Last night we went to a Baroque music concert in an ancient little octagonal wooden church. We went by bus and had dinner on the way, and arrived fifteen minutes late, so we had to wait in the vestibule with a lone Scandinavian usher, who looked like the frequent Bergman actor Max von Sydow. In a way, hearing the first song this way made it the most beautiful, as if we were waiting in the wings of Paradise, the musicians visible through the peepholes in the closed double doors, the walls pale green with dry flaking paint, the whole structure elderly and spindly, the music unutterably rich and sweet. Finally going inside it was even more like a Bergman film, so utterly 1910, a line of distance and idiosyncratic faces along one of the balcony railings, and I could imagine the skillful sequence of scenes that would unveil to me the inner passions behind these specific visages, the dark-haired woman with vivid eyes, the short-haired lean man with a striped tie, the youth in a windbreaker, the aging beauty with her white hair pulled back in to Danish pastry updo.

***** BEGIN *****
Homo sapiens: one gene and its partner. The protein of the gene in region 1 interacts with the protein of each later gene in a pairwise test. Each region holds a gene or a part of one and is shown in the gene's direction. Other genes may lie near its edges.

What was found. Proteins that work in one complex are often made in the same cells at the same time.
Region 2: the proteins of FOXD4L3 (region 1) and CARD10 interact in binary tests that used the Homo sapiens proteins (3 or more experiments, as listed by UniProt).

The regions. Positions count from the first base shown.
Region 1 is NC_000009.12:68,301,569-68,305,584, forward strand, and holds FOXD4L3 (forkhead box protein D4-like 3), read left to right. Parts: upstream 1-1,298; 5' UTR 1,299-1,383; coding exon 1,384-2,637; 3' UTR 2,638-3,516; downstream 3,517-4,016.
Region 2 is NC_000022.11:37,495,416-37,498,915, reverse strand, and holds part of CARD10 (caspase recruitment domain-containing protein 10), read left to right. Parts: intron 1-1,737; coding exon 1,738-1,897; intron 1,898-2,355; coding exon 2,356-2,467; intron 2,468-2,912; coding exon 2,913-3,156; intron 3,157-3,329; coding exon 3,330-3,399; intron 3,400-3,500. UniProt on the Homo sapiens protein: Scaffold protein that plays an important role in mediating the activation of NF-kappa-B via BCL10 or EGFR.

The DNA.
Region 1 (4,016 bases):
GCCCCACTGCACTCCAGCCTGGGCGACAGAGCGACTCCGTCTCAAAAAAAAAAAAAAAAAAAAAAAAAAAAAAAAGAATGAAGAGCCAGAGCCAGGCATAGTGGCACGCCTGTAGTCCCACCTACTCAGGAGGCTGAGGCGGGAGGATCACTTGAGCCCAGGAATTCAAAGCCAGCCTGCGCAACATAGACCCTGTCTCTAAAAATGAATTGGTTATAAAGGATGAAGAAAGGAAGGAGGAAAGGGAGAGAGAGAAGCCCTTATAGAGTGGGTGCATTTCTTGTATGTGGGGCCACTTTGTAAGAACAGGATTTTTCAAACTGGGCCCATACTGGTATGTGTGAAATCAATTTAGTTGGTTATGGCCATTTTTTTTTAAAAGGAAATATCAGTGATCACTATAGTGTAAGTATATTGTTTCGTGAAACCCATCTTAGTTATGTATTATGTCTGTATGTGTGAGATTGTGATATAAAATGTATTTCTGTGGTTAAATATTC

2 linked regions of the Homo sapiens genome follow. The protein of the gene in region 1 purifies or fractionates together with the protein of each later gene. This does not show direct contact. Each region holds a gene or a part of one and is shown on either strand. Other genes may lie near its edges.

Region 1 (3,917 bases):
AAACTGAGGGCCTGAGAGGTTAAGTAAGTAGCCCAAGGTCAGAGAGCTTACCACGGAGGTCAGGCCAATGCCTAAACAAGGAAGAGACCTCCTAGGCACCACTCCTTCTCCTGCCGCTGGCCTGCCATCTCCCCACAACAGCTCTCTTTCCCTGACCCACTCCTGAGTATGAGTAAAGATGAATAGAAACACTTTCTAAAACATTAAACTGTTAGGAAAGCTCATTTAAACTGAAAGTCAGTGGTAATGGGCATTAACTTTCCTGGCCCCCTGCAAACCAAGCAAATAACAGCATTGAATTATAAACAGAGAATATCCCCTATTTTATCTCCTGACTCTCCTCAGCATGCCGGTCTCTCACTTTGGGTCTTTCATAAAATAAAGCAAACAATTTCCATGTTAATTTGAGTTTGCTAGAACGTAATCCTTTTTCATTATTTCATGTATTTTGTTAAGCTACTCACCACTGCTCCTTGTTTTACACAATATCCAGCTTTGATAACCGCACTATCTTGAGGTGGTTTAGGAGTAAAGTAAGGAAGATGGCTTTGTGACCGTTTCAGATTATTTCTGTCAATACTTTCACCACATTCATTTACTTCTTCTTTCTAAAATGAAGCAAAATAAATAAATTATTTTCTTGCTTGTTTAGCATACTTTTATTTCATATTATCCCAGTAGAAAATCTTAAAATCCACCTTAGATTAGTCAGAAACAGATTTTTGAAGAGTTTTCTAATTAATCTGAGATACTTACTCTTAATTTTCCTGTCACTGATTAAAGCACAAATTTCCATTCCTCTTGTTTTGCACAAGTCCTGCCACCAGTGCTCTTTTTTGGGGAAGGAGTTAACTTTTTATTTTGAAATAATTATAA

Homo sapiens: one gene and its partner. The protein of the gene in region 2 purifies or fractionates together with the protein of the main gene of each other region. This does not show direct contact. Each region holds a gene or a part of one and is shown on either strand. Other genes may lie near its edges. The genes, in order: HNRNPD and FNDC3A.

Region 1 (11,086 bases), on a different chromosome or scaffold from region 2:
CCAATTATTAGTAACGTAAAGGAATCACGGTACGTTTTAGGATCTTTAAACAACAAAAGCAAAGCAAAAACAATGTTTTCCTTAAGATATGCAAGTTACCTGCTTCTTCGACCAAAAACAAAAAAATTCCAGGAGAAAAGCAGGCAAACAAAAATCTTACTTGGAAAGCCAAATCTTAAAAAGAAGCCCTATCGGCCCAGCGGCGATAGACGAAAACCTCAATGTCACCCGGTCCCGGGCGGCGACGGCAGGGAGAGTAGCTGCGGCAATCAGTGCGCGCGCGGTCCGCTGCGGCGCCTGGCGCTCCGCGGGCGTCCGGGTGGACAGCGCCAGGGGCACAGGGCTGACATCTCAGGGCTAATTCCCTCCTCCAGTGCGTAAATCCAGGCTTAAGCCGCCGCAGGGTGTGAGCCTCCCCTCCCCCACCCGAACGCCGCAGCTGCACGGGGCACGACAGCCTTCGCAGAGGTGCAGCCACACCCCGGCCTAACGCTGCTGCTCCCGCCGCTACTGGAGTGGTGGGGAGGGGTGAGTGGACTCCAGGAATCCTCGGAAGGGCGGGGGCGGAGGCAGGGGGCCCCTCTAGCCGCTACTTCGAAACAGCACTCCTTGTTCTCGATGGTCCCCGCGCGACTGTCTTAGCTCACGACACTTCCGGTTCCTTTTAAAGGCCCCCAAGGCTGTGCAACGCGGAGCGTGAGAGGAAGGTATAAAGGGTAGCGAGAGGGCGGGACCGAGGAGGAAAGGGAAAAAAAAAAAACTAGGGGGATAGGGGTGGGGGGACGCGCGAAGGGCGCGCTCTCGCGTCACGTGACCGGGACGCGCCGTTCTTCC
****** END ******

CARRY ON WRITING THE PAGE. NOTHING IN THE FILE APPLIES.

[A writing desk at the Danish Museum of Art & Design, dig how the writer controls the dragon of creativity by wielding…a red-hot poker?]

I didn’t bring my laptop—partly to avoid the weight and the hassle, partly to get away from computers. I have been checking my email every day or two on the hotel’s machine, although it’s a very expensive $12 for twenty minutes, and the rip-off lamers who run the system—www.wayport.net—(a) start the timer at 15 minutes instead of 20 minutes even though I’ve supposedly paid for 20 and (b) eat up two more minutes of my time with their login and their ads, and (c) only have Internet Explorer, instead of Firefox, and IE pops up a security warning every few seconds when you read webmail, a warning that you have to click on to continue, wasting more of your expensive time. I sound like a junky complaining about a short count…and that’s why, in fact, I’m glad to be away from computers.